Skip to main content

Writing to Write Because You Write

There's a much-adhered bit of writing advice that most writers are told, whether it's from a teacher, mentor, critique partner or book.

It's this: To write well, you must read.

And it's true.

It's like studying art work if you paint or sculpt

Or watching dramas or theater if you're an actor.

You have to study the craft in which you create.

As Stephen King said in his perfect book On Writing, "If you don’t have time to read, you don’t have the time (or the tools) to write. Simple as that” (147)."


Also, I think I need to add that one needs to write in order to be a great writer.

I know. How obvious, right?

But, it's not to some. I know "writers" who only write the book they are working on, but nothing else.

They don't write short stories, articles, poems, not even a blog. They don't do any writing other than the latest book they're working on. And edit it. Over and over. Day in and day out.

Where's the growth?

Honestly, I think it's absurd and pure garbage to think your writing will be stellar if you don't write in other genres or types. It's like only reading in one genre and expecting your writing to be superior, even though you write in that particular genre.

Contradiction, then? Well, in my opinion, it hinders writing growth.

Successful writing is an all or nothing approach. To understand romance writing, is to understand how the narrative moves. To understand mystery, is to understand foreshadowing. To understand children's fiction is to understand how to write as cleanly as you possibly can.

You need to read it all to write it all. And you need to write it all (even if you're no good at it) to truly write well.

Not writing in other forms is equivalent to wanting to interior decorate a 1960s mid-century modern home but only using modern items to do this. It doesn't work and clearly lacks authenticity.

You have to blend the old with the new. And in this case, using only vintage would be preferable (to me).

If you haven't read King's book and you write, for the love of all things literary, READ IT.

I think coffee should sort of be a part of the writing process, as well. It literally disappears as I write and I don't recall drinking any of it. But, by golly, it helps!

And here's a perfect mid-century modern moment with coffee in it.

Now...go read everything. And go write everything!



  1. You know, I don't read King's fiction. I'm not much into horror or thrillers. But "On Writing" is absolutely brilliant. Writers should read it repeatedly.

    Coffee, on the other hand... Ugh. If it tasted half as good as it smelled, I'd be an addict.

    Back into the cave until Easter Sunday is over.

    1. You're totally missing out on the best drink ever...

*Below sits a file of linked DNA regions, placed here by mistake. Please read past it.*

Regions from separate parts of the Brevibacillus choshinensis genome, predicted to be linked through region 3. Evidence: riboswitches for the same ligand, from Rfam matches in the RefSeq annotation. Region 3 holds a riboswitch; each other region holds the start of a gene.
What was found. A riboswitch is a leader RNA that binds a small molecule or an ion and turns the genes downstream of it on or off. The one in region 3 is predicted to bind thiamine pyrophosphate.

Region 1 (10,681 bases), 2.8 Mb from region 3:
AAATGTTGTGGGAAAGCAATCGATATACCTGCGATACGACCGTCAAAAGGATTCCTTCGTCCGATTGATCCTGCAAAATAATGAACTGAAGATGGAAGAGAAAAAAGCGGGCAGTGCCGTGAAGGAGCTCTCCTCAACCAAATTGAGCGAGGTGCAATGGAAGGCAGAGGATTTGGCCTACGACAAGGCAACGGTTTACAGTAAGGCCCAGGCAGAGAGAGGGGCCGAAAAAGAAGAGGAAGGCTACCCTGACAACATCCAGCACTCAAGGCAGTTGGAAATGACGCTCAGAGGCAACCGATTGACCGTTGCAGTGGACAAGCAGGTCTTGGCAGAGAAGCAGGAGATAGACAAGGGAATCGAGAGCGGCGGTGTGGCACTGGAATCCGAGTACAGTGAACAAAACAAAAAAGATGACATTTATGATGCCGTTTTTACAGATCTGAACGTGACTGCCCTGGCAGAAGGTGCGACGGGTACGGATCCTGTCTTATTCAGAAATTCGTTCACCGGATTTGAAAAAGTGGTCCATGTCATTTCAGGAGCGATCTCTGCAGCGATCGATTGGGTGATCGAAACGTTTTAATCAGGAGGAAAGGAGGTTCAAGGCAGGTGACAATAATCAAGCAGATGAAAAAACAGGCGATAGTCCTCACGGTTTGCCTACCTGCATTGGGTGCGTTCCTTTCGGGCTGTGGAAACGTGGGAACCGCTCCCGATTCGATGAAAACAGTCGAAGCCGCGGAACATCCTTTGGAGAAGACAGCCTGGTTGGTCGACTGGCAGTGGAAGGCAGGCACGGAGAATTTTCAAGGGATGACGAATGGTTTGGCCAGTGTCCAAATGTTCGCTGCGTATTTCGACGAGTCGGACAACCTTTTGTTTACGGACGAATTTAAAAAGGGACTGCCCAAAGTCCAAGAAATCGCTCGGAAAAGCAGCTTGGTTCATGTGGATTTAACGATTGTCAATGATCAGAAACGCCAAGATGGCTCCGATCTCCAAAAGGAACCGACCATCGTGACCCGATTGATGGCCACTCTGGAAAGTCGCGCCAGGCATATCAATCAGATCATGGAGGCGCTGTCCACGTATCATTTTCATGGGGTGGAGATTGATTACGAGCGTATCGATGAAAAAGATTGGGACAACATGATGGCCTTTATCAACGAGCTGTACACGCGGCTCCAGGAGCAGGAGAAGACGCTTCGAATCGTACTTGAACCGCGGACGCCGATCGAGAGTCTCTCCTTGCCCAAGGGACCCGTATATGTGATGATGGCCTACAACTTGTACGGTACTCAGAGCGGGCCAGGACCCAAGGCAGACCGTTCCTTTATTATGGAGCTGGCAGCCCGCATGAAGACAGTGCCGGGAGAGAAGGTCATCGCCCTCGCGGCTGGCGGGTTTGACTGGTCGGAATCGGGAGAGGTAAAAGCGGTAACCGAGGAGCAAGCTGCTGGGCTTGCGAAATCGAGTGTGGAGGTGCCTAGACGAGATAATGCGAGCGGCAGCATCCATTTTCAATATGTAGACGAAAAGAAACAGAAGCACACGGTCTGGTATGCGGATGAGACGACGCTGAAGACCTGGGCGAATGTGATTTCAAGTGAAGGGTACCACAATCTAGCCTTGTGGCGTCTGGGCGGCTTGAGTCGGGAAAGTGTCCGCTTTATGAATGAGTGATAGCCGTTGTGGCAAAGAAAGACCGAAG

Post a Comment

Popular posts from this blog

Characters That Work

I’ve heard countless times that agents, when looking for the next great manuscript and readers, looking for the next great read, want compelling characters. But, what does this mean? Compelling? And why have I never thought of characters as compelling when I can’t put the book down? Sure, these characters are amazing, and sometimes I want to be in the middle of the stories as if they were my own experiences. But why? Compelling characters make me --force me-- to be in love with them as they find their way through trials or charge fearlessly down hidden hallways and dark forests. This makes for wonderful literature, and for fascinated readers. But how do we do this? How do authors create compelling characters -- ones that not only we want to read but others too -- and convince our readers that they should care about them? Here’s a tiny list by which I try to strive: Make them human: This is a given. And most writers would tell you this is. Give your character flaws that lots o

Music and Me

So, this post is about music. Why? Because author extraordinaire Alex J. Cavanaugh  is doing a music blogfest. For those who chose to sign up and write about this subject, like me, we get the opportunity to muse about the top ten songs that have inspired us the most over our life. This is a rather subjective and varied blog idea, because sometimes the strangest music can inspire us, or move us, or allow us to remember a time or place or moment or person ... for the rest of our lives! And that is also why it is such a grand idea to make a list of the most inspirational songs: to remember, to pontificate, and think about such like: Wow, that song was awful, but I sure loved it! Warning: This list is going to be majorly filled with eighties music. Why? Again, for the reasons listed above. I was age "ten and up" in the mid-eighties. Talk about an inspirational and impressionable time of anyone's life! Because of that, I feel the eighties were good to me. And I don&

Write This Down

I had a great conversation with a writer-friend of mine this week. She and I have been in a similar predicament for the past few years, in that most of our energy and time has gone into raising our children, and not into the world we so longingly want to delve into: writing. Our kids, of course, and the time we give them is valuable time dedicated. We understand that. We chose to forego our passion of writing for them instead. But, we also discussed why some writers -- as busy as us --were still able to write while raising a family. Did they have extra help? Was their writing so miraculous that their brains just downloaded the stuff onto their computer in mere minutes? What did they do differently? Obviously, many women and men raise their children and manage to write; perhaps even write bestsellers (ahem ... Mrs. Meyers). So what’s the difference between them and us? What was it that made them more productive? It comes down to something very simple: these authors wanted to write